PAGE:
Michael Cohen faces day-long grilling by Trump lawyer on his character and credibility

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Michael Cohen’s character faced a daylong grilling in the witness box Thursday as a lawyer for Donald Trump sought to convince a jury not to give weight to the words of the former president’s nemesis.

Over about five hours, Todd Blanche struggled to get a rise out of the notoriously testy Cohen while attacking his credibility, laying bare details of his criminal conviction, disbarment, and history of lies.

Prosecutors need the jury to believe Cohen to prove Trump was aware of the reimbursement of hush-money funds to his former fixer. The defense is expected to argue next week that a selfish Cohen has consistently changed his tune and is motivated by money and revenge.

After meandering lines of questioning throughout the morning, Blanche picked up the pace before lunch in a bid to disprove a phone call Cohen testified about earlier in the week.

On Monday, Cohen told prosecutor Susan Hoffinger that he reached out to Trump on Oct. 24, 2016, via Trump’s personal bodyguard Keith Schiller to let him know he’d resolved a $130,000 hush money payoff to porn star Stormy Daniels.

Blanche confronted him with phone records showing he contacted Schiller the same evening about prank calls he received from a “dope” teenager, accusing him of lying and that he’d actually been talking to Schiller “about the fact that you were getting harassing phone calls from a 14 year old.”

Defense attorney Todd Blanche stands making the
Defense attorney Todd Blanche cross examines Michael Cohen, as Donald Trump, left, looks on with Judge Juan Merchan presiding on Thursday. (Elizabeth Williams via AP)

Raising his voice until he was shrieking, Blanche pushed back on Cohen’s answer that he discussed both the prankster and the porn star in the short phone call.

“That was a lie,” Blanche said. “You can admit it.”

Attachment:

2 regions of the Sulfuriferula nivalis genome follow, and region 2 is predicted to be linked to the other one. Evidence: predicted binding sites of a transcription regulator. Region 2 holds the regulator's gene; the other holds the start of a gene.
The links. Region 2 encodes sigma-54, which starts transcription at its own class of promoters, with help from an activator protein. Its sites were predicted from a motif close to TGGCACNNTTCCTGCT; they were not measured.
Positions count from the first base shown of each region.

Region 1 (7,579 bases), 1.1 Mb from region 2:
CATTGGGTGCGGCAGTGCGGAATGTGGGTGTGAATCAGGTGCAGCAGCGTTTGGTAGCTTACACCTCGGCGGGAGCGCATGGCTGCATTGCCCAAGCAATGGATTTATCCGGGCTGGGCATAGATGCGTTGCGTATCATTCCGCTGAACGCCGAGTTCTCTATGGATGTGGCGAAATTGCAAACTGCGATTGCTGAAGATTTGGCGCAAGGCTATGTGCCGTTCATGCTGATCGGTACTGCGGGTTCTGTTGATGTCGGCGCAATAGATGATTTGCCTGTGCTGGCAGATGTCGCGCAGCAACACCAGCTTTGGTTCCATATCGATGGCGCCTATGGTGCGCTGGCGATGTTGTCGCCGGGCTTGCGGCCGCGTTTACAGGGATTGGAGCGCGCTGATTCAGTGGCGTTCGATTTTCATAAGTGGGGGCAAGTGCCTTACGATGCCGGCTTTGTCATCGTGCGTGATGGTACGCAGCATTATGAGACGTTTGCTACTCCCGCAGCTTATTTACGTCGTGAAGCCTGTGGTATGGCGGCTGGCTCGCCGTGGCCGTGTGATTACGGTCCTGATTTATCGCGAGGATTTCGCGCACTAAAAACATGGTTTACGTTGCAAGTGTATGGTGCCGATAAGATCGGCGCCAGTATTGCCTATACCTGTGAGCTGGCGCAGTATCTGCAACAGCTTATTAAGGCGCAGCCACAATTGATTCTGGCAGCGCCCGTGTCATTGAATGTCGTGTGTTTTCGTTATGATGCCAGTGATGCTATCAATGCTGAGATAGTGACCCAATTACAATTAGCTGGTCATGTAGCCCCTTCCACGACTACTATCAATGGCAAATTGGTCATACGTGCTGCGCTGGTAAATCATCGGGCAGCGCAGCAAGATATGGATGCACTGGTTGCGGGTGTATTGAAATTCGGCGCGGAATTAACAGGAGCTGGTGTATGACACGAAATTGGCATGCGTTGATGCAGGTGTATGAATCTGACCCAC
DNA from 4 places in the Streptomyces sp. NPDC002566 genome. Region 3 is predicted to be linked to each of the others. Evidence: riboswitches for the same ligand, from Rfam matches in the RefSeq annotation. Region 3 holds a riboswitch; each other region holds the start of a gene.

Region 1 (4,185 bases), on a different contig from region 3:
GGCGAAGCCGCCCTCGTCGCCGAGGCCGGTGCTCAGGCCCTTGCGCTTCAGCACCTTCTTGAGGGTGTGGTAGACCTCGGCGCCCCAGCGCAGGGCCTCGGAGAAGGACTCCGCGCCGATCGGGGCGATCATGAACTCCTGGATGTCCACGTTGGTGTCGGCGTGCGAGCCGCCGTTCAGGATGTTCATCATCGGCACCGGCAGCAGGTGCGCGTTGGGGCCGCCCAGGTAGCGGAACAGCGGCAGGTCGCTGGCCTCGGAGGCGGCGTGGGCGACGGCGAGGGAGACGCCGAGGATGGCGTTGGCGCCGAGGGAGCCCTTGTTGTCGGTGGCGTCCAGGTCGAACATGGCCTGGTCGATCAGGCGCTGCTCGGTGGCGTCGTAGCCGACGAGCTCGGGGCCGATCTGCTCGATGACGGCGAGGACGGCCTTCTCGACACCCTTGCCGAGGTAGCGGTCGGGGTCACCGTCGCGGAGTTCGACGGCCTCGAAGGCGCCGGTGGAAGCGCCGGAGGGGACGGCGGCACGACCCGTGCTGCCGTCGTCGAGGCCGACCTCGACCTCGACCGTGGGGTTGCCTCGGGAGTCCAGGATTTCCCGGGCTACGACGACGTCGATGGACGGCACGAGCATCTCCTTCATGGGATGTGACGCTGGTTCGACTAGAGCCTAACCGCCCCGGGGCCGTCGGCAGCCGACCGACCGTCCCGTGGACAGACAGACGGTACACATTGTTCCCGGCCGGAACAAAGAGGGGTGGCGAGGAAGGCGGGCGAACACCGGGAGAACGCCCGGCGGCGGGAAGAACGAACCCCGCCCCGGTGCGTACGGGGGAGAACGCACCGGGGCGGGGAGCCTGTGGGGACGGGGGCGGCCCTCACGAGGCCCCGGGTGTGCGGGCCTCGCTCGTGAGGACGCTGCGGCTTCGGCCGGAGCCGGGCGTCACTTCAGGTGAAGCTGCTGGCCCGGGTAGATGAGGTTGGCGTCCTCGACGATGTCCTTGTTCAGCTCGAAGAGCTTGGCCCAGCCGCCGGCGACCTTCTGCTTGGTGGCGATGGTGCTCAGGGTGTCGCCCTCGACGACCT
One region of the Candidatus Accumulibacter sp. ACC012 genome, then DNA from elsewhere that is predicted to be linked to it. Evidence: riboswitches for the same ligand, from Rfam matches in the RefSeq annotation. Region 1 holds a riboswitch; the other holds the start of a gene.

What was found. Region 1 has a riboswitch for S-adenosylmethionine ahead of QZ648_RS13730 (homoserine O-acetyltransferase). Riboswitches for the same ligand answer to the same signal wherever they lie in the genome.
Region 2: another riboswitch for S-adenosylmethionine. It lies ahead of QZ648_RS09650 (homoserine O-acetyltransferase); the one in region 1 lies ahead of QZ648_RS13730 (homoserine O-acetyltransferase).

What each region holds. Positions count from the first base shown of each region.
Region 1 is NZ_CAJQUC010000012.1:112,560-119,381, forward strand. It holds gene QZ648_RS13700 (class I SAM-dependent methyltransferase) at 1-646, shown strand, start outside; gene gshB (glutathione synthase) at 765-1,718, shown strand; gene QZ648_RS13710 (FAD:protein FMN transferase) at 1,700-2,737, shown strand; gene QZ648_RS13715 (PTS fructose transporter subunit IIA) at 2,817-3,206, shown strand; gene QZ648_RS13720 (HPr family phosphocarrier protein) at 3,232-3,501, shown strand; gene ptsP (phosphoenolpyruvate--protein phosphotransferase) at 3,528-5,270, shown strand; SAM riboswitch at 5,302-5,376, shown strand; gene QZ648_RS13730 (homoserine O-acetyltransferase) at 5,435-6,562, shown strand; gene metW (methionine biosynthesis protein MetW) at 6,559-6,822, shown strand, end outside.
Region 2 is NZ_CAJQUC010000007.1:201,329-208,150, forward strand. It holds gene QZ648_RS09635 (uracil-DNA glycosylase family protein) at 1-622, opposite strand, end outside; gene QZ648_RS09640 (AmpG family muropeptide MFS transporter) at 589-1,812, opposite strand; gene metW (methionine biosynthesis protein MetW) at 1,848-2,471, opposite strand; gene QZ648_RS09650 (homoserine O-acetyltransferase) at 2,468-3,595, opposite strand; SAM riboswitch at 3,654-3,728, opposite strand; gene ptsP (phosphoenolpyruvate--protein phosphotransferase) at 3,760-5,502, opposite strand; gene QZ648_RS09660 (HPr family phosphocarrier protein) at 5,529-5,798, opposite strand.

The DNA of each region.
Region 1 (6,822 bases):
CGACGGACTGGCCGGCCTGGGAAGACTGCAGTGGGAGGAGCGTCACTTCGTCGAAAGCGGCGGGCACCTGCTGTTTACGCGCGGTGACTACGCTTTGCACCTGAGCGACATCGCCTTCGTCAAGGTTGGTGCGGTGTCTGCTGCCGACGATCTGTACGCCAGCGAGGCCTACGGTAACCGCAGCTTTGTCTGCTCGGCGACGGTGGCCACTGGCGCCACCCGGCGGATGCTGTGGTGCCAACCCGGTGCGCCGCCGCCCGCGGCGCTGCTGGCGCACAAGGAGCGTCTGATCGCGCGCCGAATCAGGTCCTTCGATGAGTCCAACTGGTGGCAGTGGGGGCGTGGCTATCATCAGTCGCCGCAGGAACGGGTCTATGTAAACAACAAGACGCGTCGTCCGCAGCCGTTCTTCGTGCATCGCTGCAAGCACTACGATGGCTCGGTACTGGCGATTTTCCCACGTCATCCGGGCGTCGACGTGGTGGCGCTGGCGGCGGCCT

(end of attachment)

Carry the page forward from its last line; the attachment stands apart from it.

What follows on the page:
“No, sir. I can’t,” Cohen said, later adding, “I believe that I also spoke to Mr. Trump and told him everything regarding Stormy Daniels matter was being worked on and it’s going to be resolved.”

Manhattan Supreme Court Justice Juan Merchan sustained multiple objections during the often hard-to-follow interrogation. It seemed to invigorate the presumed Republican presidential nominee, who looked perkier than usual as he sat at the defense table.

Trump arrived with an expanded entourage of his campaign surrogates, strolling into the courtroom around 9:20 a.m. with a parade of GOP lawmakers in tow, including Reps. Lauren Boebert and Matt Gaetz, who sat in the front row stroking his chin as Blanche grilled Cohen.

The 77-year-old former president, facing four criminal cases as he vies for the presidency again, is charged with 34 felonies in his Manhattan case alleging he covered up reimbursement to Cohen for the payoff to Daniels — by classifying it as payment for legal fees — to disguise an underlying scheme to hide information from the voting public.

Cohen, 57, went to federal prison for the payment to Daniels after pleading guilty in 2018 to violating federal campaign finance laws by silencing her claims of an extramarital tryst with Trump to influence the election, cementing his bitter feud with Trump. He also pleaded guilty to perjury for lying to Congress about Trump’s business dealings with Russia and tax evasion.